I am currently reading the book Cradle to Cradle by William McDonough & Michael Braungart. To my closer friends this probably isn’t much of a surprise since it’s easy to get me talking about environmental destruction, overpopulation and our responsibility to change the course of our actions for the benefit of future generations. Blah, Blah, Blah, you might say.
To that end, we have conducted three environmental impact studies at our little company over the last six years, with the last one being a little more than two years ago. The results:
1. My travel causes over 75% of our total carbon emissions as a company with the vast portion of that pollution coming from flights.
2. The majority of the other pollution we cause comes from a) the equipment we use and b) our productions. Since we are only three employees and we all work from home, the carbon footprint of our office is quite small. We do print portfolios and fine art prints but again, that impact is small.
This post focuses on the equipment.
There is already much talk about changing transportation but I hear almost nothing about revolutionizing impact created by the fundamental aspects of the photography business – the processes of taking pictures. Those are the processes where we as photographers need to demand change.
The point of Cradle to Cradle so far (I’m only on page 80), is that we need to stop operating under the idea of reducing, reusing and recycling. Those ideas are only leading to a slower destruction of our resources while not actually changing the course or impact of our actions. From the back cover:
“‘Reduce, reuse, recycle,’ urge environmentalists; in other words, do more with less in order to minimize damage. But…. such an approach only perpetuates the one-way, “cradle to grave” manufacturing model, dating to the Industrial Revolution, that creates such fantastic amouts of waste and pollution in the first place. Why not challenge the belief that human industry must damage the natural world? In fact, why not take nature itself as our model for making things? A tree produces thousands of blossoms in order to create another tree, yet we consider its abundance not wasteful but safe, beautiful and highly effective.”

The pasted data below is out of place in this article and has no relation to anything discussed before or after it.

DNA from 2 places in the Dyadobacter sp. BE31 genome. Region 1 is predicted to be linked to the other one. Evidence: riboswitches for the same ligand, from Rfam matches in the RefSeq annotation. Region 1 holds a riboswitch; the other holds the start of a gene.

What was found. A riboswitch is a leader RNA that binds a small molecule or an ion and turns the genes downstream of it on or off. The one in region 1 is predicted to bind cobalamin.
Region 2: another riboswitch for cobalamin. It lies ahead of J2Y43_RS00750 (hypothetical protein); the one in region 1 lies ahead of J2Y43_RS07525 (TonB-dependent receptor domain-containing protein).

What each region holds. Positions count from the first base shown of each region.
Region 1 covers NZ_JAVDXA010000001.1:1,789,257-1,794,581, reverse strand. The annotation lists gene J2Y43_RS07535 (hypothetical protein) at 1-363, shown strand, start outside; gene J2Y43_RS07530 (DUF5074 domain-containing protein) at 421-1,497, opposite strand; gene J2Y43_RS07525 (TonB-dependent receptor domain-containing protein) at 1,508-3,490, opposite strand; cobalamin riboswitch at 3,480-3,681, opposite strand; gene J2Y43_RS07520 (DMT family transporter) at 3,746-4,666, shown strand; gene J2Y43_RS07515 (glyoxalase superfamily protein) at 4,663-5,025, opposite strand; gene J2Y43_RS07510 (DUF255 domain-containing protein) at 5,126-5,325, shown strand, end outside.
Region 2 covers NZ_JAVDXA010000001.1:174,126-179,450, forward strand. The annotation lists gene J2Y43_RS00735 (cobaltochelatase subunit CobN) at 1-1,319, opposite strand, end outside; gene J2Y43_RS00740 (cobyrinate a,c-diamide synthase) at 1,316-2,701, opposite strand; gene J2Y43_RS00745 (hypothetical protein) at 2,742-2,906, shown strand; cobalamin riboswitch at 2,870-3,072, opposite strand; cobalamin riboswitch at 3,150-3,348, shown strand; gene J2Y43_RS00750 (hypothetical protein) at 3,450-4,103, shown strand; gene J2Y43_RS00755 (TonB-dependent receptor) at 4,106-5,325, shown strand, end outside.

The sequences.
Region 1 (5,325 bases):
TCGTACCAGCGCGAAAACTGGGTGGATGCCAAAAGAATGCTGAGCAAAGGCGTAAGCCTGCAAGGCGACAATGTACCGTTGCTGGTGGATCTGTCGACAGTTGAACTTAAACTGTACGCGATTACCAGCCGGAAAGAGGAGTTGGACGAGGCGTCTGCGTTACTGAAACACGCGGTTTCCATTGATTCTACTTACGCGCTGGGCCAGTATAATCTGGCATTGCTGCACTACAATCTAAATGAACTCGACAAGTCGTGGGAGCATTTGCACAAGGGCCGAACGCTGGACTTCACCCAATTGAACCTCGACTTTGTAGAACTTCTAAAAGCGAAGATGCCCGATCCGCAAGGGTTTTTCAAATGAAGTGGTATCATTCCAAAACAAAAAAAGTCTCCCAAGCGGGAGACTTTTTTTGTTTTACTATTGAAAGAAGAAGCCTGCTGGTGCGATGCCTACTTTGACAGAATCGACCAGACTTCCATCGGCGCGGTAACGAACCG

The cradle to cradle philosophy in photography.
How do we fundamentally alter the photography industry to create closed-loop industrial cycles? Where the “waste” from a camera becomes “food” for a future product or the planet. Nothing would end up in landfills. No products would be downcycled. The engineering here far exceeds my knowledge but here are a few simple thoughts that I hope would one day be feasible.
CAMERA BODIES. Over the past eight years I have owned 5 different models of Canon Cameras (EOS D30, 1D, 1Ds, 1Ds Mark II, & 5d Mark II). What if instead of having to buy new cameras I could have simply order a new chip and processor, snap it in, and send the old one back to Canon? The functionality of my Canon 1Ds is at least as good as my 5D Mark II. And imagine if the chip and processor were made of materials and manufactured in a way that every last bit of them could become a future chip.
BATTERIES. This is the real F-you to consumers everywhere – why does every camera need another shape battery and another charger? This is design with the purpose of selling products. It is flat out unnecessary and greedy, with horrible waste implications.
LENSES. Why does every manufacturer need a different camera mount? Again, profits. And where are the systems for use to make good on future use of the materials in our lenses once their working lifespan ends.
LIGHTING and GRIP. Search for “profoto and recycling” and you find information about the fastest recycle times but not the impact of their products. I bet a C-stand could be melted down and the metal reused but what about the black paint on some of those Matthews stands? What chemicals does that release onto our hands and how does it affect the ability to reuse the metal in the stand? Does the adhesive in gaffer’s tape cause cancer? Maybe, I have no idea because we as photographers never discuss the impact of the products we use.
We only care about more megapixels. Faster recycling times. Sharper lenses. Deeper blacks in our portfolio prints.
Canon does have a recycling program HERE. Nikon is HERE. But recycling is again, based on an old system that slowly poisons us all. Digital may directly inflict less chemical exposure on a photographer than processing our own film, but the worldwide impact of photography products and their associated waste is staggering!
THE DESIGN OF PHOTOGRAPHY EQUIPMENT NEEDS TO TAKE INTO ACCOUNT THE FUTURE OF EVERY ELEMENT/MATERIAL INCLUDED IN THAT EQUIPMENT. Imagine a camera with more megapixels and sharper lenses where all the materials (from the back cover again) “can be ‘technical nutrients’ that will continually circulate as pure and valuable materials within closed-loop industrial cycles, rather than being ‘recycled’ — really, downcycled — into low-grade materials and uses.”
That is a dream for the future and to get there we need to simply start discussing the environmental impact of our photography equipment.